Jamaica Gleaner / Caribbean States and the European Union (EU) are preparing to begin negotiations for a deal to replace the Cotonou Agreement, which comes to an end in 2020, and the region appears ready to speak with one voice about priorities going forward.
Signed in June 2000 in Benin’s largest city, Cotonou, and revised every five years, the Cotonou Agreement was between the EU and African, Caribbean and Pacific (ACP) nations was designed to establish a comprehensive partnership with three pillars namely development, political, and economic and trade cooperation (for the period 2000-2007).
Domenico Rosa, head of Strategic Partnerships Unit for the EU and ACP nations, told a special Gleaner Editors Forum last Friday that consultations have been had with countries in the region and they have expressed areas of priorities, post Cotonou.
“There is 100 per cent convergence on what the Caribbean sees as the priorities. These include climate change, human development, fighting against criminality, drug and human trafficking, human security, and the creation of economic opportunity for youth. I think there is a broad convergence in terms of the objectives,” said Rosa.
“The regional dynamic will be much more prominent in the new agreement. I think that it’s time for the region to start thinking about how they can organise themselves, not only of positioning the region in the new negotiations, but to organise practical negotiations within the EU and ACP group,” added Rosa.
He said the new agreement will be political, while all the benefits under the Economic Partnership Agreements (EPAs) remain.
“The new agreement will not be a trade agreement. The new agreement is a much more political agreement which intends to create a political alliance with ACP regions and which intends to go for the different regions, with specific protocols to be much more fit for purpose and much more close to the real problems of the regions,” said Rosa.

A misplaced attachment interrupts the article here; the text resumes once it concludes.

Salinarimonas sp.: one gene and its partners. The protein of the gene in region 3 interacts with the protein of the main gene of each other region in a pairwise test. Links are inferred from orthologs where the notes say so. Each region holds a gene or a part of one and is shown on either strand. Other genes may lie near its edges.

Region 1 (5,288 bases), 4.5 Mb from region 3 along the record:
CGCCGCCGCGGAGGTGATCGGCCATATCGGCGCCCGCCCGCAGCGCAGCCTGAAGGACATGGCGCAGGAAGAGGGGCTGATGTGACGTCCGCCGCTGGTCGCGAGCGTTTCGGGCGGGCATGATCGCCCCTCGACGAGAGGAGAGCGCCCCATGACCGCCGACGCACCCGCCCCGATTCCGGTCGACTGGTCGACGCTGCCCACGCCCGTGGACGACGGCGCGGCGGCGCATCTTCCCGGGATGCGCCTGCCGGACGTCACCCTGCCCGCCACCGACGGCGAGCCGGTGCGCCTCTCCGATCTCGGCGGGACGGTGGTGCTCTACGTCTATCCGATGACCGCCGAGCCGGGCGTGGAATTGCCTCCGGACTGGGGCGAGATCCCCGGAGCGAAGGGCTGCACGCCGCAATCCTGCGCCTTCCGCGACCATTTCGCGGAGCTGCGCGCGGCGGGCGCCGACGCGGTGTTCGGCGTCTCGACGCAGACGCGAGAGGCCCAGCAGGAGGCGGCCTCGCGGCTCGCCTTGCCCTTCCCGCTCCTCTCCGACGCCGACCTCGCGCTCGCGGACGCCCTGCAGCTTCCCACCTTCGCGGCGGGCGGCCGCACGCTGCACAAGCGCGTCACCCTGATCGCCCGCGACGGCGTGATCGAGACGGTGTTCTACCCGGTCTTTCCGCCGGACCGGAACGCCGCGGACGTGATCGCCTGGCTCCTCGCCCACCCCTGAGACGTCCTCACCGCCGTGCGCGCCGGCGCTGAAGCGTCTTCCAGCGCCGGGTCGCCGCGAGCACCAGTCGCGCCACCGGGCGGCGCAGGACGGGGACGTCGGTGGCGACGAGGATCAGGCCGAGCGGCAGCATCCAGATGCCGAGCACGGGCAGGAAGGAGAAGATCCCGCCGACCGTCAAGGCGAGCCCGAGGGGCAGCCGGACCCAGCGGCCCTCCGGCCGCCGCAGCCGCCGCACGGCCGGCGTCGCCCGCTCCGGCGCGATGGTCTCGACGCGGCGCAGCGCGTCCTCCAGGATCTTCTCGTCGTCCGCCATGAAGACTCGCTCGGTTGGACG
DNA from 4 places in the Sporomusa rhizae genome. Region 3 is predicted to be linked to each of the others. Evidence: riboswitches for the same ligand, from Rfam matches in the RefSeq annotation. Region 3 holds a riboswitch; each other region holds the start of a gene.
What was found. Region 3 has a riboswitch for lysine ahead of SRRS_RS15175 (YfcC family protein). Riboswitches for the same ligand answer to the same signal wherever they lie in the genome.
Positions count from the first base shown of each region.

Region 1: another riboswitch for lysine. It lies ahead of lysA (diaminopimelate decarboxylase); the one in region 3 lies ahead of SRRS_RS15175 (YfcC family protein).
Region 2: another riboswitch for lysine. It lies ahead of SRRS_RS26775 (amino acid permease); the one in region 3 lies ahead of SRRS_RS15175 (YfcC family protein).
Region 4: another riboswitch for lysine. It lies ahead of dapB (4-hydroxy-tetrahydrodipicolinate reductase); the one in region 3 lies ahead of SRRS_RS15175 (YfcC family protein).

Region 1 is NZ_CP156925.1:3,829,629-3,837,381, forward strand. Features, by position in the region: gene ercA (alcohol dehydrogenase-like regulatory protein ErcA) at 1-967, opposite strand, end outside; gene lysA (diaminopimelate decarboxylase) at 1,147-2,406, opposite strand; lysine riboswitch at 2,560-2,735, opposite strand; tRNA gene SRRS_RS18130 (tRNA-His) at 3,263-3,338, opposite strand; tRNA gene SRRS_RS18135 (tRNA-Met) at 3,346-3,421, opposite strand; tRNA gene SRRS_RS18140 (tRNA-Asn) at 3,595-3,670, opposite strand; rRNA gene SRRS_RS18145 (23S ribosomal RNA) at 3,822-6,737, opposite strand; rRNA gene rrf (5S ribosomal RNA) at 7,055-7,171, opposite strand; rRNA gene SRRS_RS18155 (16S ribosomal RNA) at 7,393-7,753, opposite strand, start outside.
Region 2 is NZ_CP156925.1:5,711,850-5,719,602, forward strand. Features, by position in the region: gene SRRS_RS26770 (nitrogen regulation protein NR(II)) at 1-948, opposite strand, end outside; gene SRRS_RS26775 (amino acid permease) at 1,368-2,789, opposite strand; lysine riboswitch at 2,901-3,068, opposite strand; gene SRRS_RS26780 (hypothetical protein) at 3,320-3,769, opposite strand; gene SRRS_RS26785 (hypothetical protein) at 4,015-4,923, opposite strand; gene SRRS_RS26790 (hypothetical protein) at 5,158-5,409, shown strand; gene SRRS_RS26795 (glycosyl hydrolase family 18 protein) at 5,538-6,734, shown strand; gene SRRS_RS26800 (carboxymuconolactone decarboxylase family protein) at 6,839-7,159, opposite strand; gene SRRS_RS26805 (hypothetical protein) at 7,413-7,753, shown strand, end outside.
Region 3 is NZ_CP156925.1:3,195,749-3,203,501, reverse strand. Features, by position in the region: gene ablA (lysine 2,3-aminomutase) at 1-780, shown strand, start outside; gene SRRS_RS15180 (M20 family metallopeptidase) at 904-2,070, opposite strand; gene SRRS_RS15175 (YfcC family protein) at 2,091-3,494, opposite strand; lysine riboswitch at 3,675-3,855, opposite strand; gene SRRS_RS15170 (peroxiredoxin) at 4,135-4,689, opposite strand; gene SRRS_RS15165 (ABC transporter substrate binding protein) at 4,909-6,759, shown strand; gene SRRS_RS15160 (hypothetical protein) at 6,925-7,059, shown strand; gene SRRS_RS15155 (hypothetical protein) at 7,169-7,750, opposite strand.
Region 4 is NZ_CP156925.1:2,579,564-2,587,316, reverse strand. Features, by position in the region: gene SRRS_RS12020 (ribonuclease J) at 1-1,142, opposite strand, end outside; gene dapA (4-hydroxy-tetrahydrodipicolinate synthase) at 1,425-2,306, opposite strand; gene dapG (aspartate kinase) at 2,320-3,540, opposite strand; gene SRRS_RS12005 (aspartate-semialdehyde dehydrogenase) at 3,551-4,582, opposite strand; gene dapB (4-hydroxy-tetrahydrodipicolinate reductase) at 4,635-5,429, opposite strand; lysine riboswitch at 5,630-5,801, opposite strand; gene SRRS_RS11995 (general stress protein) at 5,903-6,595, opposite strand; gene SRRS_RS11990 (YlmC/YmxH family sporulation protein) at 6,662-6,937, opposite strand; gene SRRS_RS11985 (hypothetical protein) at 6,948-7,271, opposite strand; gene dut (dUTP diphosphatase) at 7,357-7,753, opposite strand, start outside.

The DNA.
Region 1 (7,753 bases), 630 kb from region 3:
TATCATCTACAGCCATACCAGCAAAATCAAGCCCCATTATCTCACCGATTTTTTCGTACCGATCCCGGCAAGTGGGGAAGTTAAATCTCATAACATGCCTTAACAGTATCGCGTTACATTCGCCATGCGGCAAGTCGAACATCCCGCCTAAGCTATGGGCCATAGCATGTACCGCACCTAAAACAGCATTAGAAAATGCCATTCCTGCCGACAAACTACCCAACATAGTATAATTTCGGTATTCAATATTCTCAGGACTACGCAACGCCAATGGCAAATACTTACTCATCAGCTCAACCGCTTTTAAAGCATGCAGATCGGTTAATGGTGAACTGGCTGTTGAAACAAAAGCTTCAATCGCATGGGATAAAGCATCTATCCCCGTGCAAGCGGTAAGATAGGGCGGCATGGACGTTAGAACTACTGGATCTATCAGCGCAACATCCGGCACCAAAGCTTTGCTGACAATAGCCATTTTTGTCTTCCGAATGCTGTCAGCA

“(The EPA) is one of the most comprehensive agreements with the EU that is not only dealing with goods but services. They are trade-related issues such as intellectual properties, and so on.
“The new agreements for the time being are ruled by the EPA partnership agreement. Even if the EPA has connection with Cotonou, the expiring of Cotonou will not create any problems for further implementation of the EPA with the Caribbean,” noted Rosa.
He said there was a clear post-colonial shift from a one-size-fits-all agreement, as the region was having a greater say in the proposed new agreement.
“We are doing our job on our sides, but I think that with the Caribbean region, the time to start thinking together with the other region but also internally about how they would like to see their relations with EU post 2020,” he advised.
Last December ,the EU presented a proposal for negotiations for the new agreement. The proposal was sent to member states, which are currently being discussed and a mandate for a new agreement with the ACP group in May 2018.